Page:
[abstract] THE RELATIONSHIP BETWEEN DECREASED MAXIMAL WORK PERFORMANCE AND VENTALITORY CAPACITY AT 2.1 MPa

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[abstract] THE RELATIONSHIP BETWEEN DECREASED MAXIMAL WORK PERFORMANCE AND VENTALITORY CAPACITY AT 2.1 MPa

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Title: [abstract] THE RELATIONSHIP BETWEEN DECREASED MAXIMAL WORK PERFORMANCE AND VENTALITORY CAPACITY AT 2.1 MPa
Author: Hashimoto, A; Takaai, Y; Shinkai, M; Ohara, I; Sugihara, K; Suzuki, S
Abstract: BACKGROUND: There have been a few studies relating the degree of work performance deterioration to the decrease of ventilatory capacity in hyperbaric environment. In the present study, we measured the maximal oxygen uptake (VO2max), maximal voluntary ventilation (MVV), and flow-volume (F-V) curve during forced vital capacity (FVC) maneuver to clarify the relationship between the decreased maximal work performance and ventilatory capacity at 2.1 MPa in a 200m helium-oxygen saturation dive simulation (PO2=42-50 kPa). METHODS: Six uninformed divers underwent a saturation dive simulation at 2.1 MPa (relative gas density = 4) and served as subjects. VO2 and heart rate (HR) were measured during the bicycle ergometer exercise at workloads of light to moderate (25, 75, 100 and 125 watts) in addition to exhaustion for VO2max. MVV and F-V curve during forced vital capacity maneuver were also measured. All measurements were performed once before (pre-dive as control), twice during, and right after the dive (post-dive). Paired t-test was employed for statistical analysis and p less than 0.05 () was considered significantly different. RESULTS: AT 2.1 MPa, expiratory/inspiratory flow rates at lung volumes of 50 to 75percent of FVC, and peak and mean expiratory/inspiratory flow rates during MVV maneuver decreased to about 55 to 60percent of respective control values. MVV decreased in average from 200 (control) to 116 L/min (2.1 MPa) by 43percent. HR tended to be greater at moderate workloads at 2.1 MPa and post dive but did not change at exhaustion, compared with control. VO2 tended to be higher at moderate workloads but lower by 9.3percent at exhaustion at 2.1 MPa that respective control values. Minute Ventilation (VE) during exercise showed the same tendency as VO2. The maximal VE at exhaustion was was much lower than MVV in control (131 vs. 200 L/min), but became close to MVV at 2.1 MPa (104 vs. 117 L/min). CONCLUSIONS: At 2.1 MPa, ventilatory capacity in general decreased by 40 to 45percent while VO2max decreased much less. This finding suggests that the maximal work performance could be limited by the decreased ventilatory capacity in the hyperbaric environment, but the limiting factor(s) would be different in one atmospheric air.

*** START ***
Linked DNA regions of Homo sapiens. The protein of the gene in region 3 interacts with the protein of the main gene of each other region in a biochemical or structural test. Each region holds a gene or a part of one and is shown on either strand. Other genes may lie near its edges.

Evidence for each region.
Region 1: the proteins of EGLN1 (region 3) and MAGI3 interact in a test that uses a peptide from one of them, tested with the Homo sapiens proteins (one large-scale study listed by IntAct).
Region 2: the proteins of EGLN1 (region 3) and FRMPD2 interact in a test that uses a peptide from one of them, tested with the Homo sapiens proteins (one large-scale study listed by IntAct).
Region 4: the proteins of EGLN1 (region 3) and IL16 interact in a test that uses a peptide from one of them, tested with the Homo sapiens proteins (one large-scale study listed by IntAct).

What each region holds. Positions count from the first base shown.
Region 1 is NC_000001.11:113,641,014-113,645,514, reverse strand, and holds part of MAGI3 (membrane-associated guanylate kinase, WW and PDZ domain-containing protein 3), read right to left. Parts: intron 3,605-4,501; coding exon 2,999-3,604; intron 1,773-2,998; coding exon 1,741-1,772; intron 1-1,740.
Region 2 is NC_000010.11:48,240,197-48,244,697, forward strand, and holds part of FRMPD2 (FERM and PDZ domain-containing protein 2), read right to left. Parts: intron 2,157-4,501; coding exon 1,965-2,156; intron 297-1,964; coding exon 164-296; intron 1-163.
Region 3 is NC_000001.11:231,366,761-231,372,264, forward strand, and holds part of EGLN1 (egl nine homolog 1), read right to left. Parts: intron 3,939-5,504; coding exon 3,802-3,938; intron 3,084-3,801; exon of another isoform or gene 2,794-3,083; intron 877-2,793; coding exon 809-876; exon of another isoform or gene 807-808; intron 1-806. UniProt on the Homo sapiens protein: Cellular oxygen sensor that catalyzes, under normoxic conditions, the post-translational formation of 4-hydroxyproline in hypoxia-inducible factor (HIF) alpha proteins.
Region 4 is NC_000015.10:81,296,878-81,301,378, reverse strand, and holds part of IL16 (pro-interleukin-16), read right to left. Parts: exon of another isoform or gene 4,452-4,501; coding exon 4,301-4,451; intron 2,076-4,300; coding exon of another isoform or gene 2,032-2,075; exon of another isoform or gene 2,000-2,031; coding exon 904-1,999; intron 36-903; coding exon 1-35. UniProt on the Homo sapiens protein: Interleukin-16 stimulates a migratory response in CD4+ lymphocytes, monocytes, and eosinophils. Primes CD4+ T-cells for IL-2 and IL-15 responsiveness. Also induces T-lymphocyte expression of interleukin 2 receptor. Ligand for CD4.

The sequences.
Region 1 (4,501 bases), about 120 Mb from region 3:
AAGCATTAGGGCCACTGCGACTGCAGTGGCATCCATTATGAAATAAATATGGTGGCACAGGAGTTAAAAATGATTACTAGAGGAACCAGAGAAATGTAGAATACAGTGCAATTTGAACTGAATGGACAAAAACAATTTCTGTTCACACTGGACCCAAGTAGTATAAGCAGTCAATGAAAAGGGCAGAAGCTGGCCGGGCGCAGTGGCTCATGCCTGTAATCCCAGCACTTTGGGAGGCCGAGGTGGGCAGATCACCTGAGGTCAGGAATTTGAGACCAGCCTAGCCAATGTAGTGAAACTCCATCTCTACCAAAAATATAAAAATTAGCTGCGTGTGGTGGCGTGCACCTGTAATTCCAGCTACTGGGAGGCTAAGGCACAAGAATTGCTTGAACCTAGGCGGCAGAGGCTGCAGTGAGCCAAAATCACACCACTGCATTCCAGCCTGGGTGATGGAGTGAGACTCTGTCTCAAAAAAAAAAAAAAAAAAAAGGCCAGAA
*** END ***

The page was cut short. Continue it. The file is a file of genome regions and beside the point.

Description: Undersea and Hyperbaric Medical Society, Inc. (http://www.uhms.org )
URI: http://archive.rubicon-foundation.org/857
Date: 1999

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  • UHMS Meeting Abstracts
    This is a collection of the published abstracts from the Undersea and Hyperbaric Medical Society (UHMS) annual meetings.

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